Last reviewed 19 October 2021

According to the British Chambers of Commerce (BCC), the proportion of firms struggling to recruit staff has shown steep and sometimes record increases across most sectors.

With data derived from a survey of over 5600 firms, its latest Quarterly Recruitment Outlook shows that 77% of those who attempted to recruit reported difficulties, a 7% rise on the second quarter (Q2).

Hardest hit was the hotels and catering sector where 92% of firms reported difficulties, with 75% of service sector firms also suffering, both the highest response rates on record for the dataset going back to 1997.

Among manufacturers 80% reported recruitment issues (71% in Q2), the highest proportion since 2018 and only one percentage point away from the all-time high for this indicator.

Consumer services firms (such as tradespeople, cleaning, and education) were the least likely to report difficulties at 69% but even this represents an eight-point rise from 61% in Q2, the BCC notes.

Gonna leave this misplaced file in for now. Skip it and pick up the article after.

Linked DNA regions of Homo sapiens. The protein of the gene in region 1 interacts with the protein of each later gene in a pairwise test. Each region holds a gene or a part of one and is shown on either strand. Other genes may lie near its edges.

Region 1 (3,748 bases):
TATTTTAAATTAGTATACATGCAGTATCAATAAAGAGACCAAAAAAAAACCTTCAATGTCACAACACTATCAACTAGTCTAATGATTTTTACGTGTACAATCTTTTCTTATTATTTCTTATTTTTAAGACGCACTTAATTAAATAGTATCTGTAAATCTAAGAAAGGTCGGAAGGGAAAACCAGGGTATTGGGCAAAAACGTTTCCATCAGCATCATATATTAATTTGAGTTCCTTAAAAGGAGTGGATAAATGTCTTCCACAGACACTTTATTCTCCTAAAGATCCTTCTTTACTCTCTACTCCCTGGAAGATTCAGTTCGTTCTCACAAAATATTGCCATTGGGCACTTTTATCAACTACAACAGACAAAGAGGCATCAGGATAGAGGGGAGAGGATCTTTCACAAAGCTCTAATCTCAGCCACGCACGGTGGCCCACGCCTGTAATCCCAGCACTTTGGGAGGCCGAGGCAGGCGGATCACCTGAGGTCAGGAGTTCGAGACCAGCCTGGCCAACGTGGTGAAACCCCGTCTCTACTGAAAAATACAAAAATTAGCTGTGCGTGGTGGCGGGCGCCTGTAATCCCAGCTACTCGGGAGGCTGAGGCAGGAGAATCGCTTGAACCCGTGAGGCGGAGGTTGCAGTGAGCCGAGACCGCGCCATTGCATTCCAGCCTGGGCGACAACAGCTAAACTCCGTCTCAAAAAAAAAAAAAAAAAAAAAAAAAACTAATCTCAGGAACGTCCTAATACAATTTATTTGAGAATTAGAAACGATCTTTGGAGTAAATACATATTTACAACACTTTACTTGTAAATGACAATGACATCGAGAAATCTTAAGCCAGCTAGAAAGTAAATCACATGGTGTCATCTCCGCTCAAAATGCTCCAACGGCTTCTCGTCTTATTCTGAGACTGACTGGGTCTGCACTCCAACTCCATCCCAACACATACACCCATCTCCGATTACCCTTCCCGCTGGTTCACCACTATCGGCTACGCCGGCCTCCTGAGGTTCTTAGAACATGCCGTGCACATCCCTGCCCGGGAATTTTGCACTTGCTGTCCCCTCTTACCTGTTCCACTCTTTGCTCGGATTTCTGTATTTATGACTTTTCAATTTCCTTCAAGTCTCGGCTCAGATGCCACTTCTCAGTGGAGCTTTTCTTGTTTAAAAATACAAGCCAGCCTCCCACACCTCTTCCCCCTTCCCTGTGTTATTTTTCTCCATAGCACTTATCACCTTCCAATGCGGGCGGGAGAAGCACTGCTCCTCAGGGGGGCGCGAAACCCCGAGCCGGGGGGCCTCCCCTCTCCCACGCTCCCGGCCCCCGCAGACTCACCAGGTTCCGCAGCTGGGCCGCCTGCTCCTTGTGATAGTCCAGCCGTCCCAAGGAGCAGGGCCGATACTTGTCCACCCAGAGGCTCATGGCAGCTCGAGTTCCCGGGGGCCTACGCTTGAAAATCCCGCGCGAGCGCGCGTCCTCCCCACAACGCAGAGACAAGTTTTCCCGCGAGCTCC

Of all respondents, 50% reported difficulties in hiring skilled technical staff, 45% managerial roles and 34% unskilled or semi-skilled workers.

BCC Head of People Policy Jane Gratton said: “Firms will want to see the new Supply Chain Taskforce, led by Sir David Lewis, moving quickly to implement solutions that will bring relief on the issue of labour shortages in the here and now.”

The former CEO of Tesco Sir David has been appointed by the Prime Minister to advise both on immediate improvements and any necessary long-term changes to UK supply chains for goods.

See for more details.

“Measures we would support include issuing adequate numbers of short-term visas for sectors facing acute shortages and adding more roles to the Shortage Occupation List”, Ms Gratton concluded.

Comment by Kate Palmer, HR Advice and Consultancy Director at Peninsula

The number of available jobs in the UK has soared to record levels, yet employment levels remain low.

This may be the ideal time for businesses to review their recruitment strategies and assess the best ways to appeal to new talent. The Government’s plans to extend the Kickstart and JETS Schemes will help reduce unemployment levels by supporting new workers to get a job.

Similarly, their efforts to hire more HGV drivers and extend visa schemes for foreign workers will ensure businesses remain open, allowing employees to continue working.

Without adequate supplies, it’s likely organisations may have to temporarily close or reduce opening hours. However, doing so will also negatively affect long-term employment, with workers choosing to apply for roles in different industries that can offer better job stability.